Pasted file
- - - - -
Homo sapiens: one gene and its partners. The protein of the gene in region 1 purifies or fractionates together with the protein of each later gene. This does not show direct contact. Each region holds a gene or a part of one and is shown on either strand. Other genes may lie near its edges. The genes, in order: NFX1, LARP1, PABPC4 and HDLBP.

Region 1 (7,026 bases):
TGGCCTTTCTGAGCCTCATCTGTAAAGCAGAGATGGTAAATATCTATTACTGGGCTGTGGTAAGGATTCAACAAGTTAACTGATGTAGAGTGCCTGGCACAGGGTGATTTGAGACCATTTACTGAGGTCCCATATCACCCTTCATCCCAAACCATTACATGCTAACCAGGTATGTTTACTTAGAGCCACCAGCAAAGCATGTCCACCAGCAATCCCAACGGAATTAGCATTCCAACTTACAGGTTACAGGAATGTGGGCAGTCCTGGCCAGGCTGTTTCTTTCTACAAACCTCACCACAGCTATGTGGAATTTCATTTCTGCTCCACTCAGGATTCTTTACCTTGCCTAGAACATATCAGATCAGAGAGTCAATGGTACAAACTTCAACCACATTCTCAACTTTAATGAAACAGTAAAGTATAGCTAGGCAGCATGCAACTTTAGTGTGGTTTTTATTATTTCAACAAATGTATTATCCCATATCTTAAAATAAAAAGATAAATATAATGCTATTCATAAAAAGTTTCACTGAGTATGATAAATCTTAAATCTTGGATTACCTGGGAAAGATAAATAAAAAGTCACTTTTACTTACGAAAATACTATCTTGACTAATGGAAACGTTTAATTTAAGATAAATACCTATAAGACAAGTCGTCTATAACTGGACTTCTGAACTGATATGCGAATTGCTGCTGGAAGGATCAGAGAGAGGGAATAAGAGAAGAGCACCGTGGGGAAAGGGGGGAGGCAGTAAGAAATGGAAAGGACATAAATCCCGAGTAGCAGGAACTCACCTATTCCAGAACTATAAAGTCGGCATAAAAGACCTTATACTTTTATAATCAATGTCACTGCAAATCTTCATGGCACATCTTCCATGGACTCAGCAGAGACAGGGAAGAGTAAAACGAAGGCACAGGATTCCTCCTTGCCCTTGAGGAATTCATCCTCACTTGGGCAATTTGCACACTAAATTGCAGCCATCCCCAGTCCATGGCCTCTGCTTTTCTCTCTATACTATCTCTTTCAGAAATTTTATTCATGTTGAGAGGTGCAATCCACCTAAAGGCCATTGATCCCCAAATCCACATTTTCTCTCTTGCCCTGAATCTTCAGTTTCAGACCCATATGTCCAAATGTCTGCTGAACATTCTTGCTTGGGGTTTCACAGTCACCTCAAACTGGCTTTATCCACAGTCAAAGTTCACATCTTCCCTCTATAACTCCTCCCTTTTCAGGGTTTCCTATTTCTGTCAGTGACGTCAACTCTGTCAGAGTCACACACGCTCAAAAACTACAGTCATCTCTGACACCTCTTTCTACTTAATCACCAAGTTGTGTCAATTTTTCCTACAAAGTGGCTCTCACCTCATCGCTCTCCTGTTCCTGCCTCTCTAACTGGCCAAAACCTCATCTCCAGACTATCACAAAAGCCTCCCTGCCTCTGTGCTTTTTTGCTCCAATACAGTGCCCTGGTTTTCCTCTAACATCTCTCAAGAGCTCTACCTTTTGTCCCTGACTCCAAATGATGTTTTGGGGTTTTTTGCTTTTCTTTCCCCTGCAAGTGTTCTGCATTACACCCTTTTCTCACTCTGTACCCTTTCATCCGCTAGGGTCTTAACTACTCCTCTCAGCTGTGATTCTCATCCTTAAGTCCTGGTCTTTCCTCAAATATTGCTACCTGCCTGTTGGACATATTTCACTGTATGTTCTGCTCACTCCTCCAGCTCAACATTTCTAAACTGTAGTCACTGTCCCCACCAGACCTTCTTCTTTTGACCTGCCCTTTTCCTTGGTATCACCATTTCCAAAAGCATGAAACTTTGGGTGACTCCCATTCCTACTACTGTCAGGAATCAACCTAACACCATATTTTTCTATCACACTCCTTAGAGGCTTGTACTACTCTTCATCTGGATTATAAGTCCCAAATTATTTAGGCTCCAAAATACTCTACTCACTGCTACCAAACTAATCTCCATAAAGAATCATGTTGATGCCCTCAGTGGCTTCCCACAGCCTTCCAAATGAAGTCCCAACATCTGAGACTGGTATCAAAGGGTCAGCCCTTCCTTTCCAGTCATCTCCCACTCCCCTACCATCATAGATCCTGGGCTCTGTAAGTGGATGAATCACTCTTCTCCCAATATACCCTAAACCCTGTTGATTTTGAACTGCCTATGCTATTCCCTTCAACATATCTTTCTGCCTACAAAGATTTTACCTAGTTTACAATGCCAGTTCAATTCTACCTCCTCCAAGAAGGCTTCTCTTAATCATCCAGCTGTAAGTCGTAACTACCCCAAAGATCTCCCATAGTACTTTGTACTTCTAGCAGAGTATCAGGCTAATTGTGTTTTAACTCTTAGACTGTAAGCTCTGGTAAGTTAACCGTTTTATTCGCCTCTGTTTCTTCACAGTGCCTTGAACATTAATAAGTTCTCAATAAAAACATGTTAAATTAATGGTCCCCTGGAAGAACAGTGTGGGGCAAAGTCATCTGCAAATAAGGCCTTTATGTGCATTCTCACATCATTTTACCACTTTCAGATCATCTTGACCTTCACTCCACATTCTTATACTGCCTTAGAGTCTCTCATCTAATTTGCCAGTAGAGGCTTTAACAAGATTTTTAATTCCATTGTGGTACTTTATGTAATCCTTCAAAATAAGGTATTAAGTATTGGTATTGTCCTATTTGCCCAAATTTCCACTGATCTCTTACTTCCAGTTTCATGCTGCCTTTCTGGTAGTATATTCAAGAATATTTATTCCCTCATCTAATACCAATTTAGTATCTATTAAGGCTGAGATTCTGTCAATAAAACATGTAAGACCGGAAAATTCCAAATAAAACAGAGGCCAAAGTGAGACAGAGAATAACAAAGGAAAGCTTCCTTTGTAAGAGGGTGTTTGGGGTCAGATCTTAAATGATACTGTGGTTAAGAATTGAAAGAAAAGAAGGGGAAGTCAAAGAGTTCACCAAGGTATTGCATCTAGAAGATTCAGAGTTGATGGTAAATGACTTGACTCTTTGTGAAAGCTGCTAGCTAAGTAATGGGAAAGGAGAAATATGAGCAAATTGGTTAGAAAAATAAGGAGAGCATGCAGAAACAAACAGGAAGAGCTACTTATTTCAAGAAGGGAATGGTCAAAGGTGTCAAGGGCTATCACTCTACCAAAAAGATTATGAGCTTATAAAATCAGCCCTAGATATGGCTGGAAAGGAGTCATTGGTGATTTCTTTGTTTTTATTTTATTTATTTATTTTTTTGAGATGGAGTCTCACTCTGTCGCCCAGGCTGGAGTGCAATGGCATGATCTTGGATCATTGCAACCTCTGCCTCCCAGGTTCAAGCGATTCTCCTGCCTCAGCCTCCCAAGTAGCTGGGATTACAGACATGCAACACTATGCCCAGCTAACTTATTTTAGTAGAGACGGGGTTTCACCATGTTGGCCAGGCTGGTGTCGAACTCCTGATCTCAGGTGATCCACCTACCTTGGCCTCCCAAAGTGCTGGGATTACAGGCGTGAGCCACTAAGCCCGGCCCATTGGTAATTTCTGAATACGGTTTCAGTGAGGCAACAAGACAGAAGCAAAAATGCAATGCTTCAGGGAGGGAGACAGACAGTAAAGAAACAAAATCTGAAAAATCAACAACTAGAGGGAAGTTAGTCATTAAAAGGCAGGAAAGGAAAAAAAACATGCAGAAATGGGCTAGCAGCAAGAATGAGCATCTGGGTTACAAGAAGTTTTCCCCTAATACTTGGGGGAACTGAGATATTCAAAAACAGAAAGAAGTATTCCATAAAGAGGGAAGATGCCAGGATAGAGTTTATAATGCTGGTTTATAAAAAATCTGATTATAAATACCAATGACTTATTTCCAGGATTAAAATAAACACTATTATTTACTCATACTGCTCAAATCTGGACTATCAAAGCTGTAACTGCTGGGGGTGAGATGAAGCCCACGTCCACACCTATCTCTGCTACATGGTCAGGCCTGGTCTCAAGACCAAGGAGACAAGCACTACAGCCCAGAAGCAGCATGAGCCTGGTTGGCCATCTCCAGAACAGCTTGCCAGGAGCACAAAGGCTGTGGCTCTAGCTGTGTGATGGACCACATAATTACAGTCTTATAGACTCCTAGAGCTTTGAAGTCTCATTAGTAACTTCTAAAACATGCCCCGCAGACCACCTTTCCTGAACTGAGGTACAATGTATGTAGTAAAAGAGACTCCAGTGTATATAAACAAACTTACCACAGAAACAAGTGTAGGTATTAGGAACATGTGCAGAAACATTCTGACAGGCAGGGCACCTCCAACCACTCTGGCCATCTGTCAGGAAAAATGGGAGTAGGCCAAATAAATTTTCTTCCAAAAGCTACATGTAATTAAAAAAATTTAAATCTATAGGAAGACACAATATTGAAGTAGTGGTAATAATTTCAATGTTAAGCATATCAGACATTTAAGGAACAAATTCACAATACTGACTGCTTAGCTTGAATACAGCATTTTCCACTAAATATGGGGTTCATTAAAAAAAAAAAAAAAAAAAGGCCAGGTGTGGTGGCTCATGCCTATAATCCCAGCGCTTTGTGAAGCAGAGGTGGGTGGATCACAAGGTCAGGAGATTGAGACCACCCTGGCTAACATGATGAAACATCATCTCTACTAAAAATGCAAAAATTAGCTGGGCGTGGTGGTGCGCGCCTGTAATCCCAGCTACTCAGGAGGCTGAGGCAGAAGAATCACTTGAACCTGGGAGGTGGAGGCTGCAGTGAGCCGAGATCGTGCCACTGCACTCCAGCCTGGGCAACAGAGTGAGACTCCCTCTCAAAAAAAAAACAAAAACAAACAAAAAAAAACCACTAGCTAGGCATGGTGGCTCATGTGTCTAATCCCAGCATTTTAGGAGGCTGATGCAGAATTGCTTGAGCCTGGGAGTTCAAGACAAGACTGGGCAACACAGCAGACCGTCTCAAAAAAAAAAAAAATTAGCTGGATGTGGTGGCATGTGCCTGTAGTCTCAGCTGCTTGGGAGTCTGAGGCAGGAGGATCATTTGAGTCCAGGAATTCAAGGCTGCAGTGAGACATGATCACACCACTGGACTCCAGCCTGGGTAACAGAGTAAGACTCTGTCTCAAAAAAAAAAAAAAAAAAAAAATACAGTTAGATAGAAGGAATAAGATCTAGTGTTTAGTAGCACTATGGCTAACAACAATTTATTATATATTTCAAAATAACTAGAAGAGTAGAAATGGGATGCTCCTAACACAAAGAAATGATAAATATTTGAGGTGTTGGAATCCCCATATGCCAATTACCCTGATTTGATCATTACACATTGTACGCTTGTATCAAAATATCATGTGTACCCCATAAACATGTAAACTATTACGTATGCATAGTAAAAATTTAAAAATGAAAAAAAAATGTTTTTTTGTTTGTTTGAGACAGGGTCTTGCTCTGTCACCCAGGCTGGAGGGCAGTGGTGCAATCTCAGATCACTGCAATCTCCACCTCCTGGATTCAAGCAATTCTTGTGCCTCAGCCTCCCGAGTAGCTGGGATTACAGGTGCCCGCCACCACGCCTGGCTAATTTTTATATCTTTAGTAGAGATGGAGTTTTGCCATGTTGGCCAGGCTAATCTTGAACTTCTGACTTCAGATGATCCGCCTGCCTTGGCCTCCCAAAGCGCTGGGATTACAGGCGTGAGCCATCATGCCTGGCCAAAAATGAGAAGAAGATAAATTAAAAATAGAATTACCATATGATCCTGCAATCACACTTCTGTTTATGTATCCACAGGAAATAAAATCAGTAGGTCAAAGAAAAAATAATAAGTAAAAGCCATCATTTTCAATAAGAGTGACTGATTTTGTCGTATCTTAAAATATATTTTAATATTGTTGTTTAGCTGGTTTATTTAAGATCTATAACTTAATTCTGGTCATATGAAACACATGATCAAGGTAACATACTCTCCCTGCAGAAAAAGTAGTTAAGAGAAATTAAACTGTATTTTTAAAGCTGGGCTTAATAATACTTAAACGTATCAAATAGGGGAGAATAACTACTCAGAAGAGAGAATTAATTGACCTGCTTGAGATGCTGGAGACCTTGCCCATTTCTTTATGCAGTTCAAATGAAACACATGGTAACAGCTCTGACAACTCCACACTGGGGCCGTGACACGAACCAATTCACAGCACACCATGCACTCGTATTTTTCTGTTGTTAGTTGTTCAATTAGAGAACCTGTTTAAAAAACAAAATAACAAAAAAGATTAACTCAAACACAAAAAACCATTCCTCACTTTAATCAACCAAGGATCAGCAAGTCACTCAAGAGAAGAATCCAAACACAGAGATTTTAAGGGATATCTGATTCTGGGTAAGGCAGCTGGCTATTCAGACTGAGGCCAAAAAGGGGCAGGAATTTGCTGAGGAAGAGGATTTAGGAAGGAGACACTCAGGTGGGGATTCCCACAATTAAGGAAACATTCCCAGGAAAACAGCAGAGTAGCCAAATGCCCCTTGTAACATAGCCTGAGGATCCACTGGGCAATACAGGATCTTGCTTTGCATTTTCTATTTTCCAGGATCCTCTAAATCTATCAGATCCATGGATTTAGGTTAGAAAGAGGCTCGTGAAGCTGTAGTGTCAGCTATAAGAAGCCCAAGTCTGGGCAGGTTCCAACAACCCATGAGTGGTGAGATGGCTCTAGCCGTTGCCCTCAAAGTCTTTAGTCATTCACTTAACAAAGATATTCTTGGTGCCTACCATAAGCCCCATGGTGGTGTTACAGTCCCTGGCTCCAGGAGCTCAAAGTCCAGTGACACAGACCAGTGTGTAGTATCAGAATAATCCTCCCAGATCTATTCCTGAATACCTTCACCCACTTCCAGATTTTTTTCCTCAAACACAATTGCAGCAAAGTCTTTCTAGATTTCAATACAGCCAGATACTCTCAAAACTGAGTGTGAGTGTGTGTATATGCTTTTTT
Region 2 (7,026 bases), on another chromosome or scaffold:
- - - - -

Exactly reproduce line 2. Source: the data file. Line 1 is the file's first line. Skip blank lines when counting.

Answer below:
Region 1 (7,026 bases):